2.03 Pseudo-Donatus

Aelius Donatus was one of the many writers between the second and the fourth century who helped preserve classical Latin for later ages by composing formal grammars. His great reputation led to the confusing situation throughout Europe that almost any basic grammar could be called a Donat. Two authentic compilations have come down to us under his name, the so-called Donatus major, a substantial treatment of morphology, and the Donatus minor or Ars minor, a question-and-answer style introduction to the same material intended for drilling basic rules. This authentic minor Donatus was widely used in medieval Europe, where beginning Latin students were often called donatistae; but by the thirteenth century it was replaced in most Italian schools by Pseudo-Donatus, a different catechetical primer with a verse preface that begins Ianua sum rudibus..., "I am a doorway for beginners..." (6)

Oddly, by most common-sense standards Pseudo-Donatus or Ianua offered students a more difficult starting point and the book was much harder going than the old Ars minor of Aelius Donatus. The catechetical or question-and-answer portions of the two works are easily distinguishable. The Ars minor in the common Northern European, late medieval form starts its doctrinal section, "How many parts of speech are there? Eight, that is, the noun, the pronoun...." (7) The Ianua, after the verse prologue, begins more abruptly, "What part of speech is poet? It is a noun. How so a noun? Because it signifies a substance..." (8) Both texts, jump into abstract grammatical terminology from the start. But the Italian Donat does so completely without explanation, while the work of Aelius Donatus, composed in the late ancient world for Latin speakers, at least tried to move in a logical fashion from general concepts to more specialized ones. In fact, the Ianua would be criticized throughout the humanist period for its unfriendliness to beginners; but it probably was invented with the opposite intention in mind, to make the first part of the course more concrete. While Aelius Donatus's Ars minor was a brief sketch of grammatical concepts for students who already spoke some form of Latin, the Italian Donat was originally a drilling book that went into considerable detail for students coming to the language for the first time. (9)

The manuscript tradition of Ianua in has been explored in depth by Robert Black and Gabriella Pomaro. (10) Surviving manuscripts are few, but in outline the history of the text is clear. By the fourteenth century Ianua dominated the Italian pedagogical landscape, virtually to the exclusion of the genuine work of Aelius Donatus and most other beginning grammars. (11) But as Black and Pomaro have demonstrated, it was not a stable text. In origin, it was a fulsome drilling text that rehearsed all standard forms and many irregular ones. It could be stuffed full of all kinds of examples and mnemonic verses, depending on the needs of the teacher and the level of study. In the thirteenth century it may have been intended as more of an intermediate than a beginner's grammar, but by the fifteenth century it had been substantially abbreviated and definitively took on the role it would have in the age of print, as the first introduction to Latin reading. Black explains this development as a byproduct of the increasing differentiation of the school curriculum. As grammar masters more and more concentrated on intermediate Latin instruction, they abandoned the Donat to teachers of reading, whose mission was to instruct the students in the alphabet, prayers, and deciphering and memorizing texts. More and more, then, the Donat became a skeleton grammar, a series of rules to be memorized without much immediate understanding or application. For students who went on with the Latin course it provided the basic terms and paradigms, but little more; for many others it was in fact the last Latin text they would ever see. In the course of the fifteenth century it seems increasingly to have been relegated to this minor role. (12)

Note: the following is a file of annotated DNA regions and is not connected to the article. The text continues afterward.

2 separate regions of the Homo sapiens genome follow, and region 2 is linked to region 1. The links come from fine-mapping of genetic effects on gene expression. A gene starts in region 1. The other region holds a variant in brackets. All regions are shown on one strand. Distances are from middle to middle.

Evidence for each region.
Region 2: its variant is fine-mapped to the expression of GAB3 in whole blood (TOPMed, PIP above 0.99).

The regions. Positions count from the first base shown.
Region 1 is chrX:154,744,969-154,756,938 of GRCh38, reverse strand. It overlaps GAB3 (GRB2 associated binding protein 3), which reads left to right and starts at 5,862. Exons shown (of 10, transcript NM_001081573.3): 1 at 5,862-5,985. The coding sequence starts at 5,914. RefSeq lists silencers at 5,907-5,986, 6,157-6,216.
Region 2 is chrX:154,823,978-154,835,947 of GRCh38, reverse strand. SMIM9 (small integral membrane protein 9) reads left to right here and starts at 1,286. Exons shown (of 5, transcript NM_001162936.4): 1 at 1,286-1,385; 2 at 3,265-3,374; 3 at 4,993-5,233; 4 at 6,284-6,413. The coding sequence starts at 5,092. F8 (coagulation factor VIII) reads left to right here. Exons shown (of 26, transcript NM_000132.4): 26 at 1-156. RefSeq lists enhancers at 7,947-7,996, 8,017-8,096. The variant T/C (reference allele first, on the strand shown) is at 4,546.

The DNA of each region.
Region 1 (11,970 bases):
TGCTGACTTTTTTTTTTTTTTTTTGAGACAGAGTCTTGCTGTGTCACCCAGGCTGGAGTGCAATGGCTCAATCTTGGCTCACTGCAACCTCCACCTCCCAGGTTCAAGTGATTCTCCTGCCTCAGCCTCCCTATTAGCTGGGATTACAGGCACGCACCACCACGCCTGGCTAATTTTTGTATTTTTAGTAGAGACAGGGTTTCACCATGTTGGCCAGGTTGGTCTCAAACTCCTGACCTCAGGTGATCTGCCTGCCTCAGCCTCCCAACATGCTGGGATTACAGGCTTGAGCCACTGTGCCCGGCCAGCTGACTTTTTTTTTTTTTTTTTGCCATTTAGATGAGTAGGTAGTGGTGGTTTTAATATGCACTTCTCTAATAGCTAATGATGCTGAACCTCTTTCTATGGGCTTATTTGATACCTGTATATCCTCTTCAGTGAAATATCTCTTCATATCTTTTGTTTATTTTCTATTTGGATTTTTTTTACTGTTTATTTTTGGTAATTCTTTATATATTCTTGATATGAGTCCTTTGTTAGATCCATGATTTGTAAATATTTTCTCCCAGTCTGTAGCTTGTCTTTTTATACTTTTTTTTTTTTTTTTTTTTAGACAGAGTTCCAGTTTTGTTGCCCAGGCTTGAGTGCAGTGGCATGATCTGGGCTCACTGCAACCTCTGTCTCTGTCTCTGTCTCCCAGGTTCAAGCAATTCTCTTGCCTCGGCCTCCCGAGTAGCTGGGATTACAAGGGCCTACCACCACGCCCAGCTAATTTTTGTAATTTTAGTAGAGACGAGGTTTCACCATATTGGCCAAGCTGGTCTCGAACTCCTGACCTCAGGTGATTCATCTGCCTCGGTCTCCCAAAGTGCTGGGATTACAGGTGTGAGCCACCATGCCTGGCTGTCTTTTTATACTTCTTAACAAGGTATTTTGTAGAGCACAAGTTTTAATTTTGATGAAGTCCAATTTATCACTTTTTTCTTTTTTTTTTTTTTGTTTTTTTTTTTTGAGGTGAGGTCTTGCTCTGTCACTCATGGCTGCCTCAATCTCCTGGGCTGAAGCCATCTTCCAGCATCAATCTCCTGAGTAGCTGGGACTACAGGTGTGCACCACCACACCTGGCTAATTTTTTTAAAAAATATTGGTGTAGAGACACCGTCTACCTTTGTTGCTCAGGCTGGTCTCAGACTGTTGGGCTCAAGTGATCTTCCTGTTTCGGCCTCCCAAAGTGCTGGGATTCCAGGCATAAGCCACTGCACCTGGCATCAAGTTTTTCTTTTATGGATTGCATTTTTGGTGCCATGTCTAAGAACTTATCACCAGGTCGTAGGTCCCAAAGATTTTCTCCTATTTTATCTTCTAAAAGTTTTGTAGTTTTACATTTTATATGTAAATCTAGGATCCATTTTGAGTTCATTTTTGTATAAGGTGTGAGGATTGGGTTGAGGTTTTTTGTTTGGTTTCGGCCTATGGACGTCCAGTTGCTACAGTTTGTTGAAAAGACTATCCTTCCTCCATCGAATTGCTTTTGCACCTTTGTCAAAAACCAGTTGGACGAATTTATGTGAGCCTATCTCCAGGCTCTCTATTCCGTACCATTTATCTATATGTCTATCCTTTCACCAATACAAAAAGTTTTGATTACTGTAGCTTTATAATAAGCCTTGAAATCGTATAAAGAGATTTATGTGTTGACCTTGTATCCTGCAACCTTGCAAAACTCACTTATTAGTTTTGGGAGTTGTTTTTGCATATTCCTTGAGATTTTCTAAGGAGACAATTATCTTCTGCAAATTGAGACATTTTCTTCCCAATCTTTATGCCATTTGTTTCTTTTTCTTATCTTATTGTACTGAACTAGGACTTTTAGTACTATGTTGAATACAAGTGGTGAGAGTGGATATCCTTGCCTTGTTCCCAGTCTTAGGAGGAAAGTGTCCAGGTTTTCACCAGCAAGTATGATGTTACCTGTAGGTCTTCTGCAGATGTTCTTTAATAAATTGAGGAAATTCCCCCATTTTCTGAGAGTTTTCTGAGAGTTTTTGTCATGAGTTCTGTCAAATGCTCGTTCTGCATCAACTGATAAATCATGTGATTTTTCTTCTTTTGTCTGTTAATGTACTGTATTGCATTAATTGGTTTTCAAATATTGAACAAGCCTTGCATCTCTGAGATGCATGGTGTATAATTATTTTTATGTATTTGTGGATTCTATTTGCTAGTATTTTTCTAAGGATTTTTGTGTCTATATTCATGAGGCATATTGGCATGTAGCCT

Whether as a last text in the basic reading course or as a useful summary grammar, it is clear that the Donat in Italy was also a diagnostic text. It stood at the point when parents and teachers decided that a few beginning students would go on to become Latinists, while the largest number of pupils were weeded out. These latter students abandoned the formal Latin course, and either did not study further or went on to study practical matters like business math. (13) It was in this diagnostic role that the Donat entered the age of printing. It would necessarily change again in the sixteenth century. As humanists increasingly insisted upon the role of Latin as an instrument of power and beauty, they would become increasingly ill content with a text like the Donat that presented Latin grammar as a barrier to be crossed.


  • Open Bibliography
  • (6) Follak 2007, 151-152.
  • (7) Partes orationis quot sunt? octo, que nomen, pronomen, ...
  • (8) Poeta que pars est? nomen est. quare est nomen? quia significat substantiam...
  • (9) Black 2001, 47-48.
  • (10) Black 2001, 45-83.
  • (11) Cervani, 400-401; see the bibliopgraphy for editions I have examined.
  • (12) Black 2001, 48-62 and 2007, 44-47.
  • (13) Ortalli 1993, 60-65.
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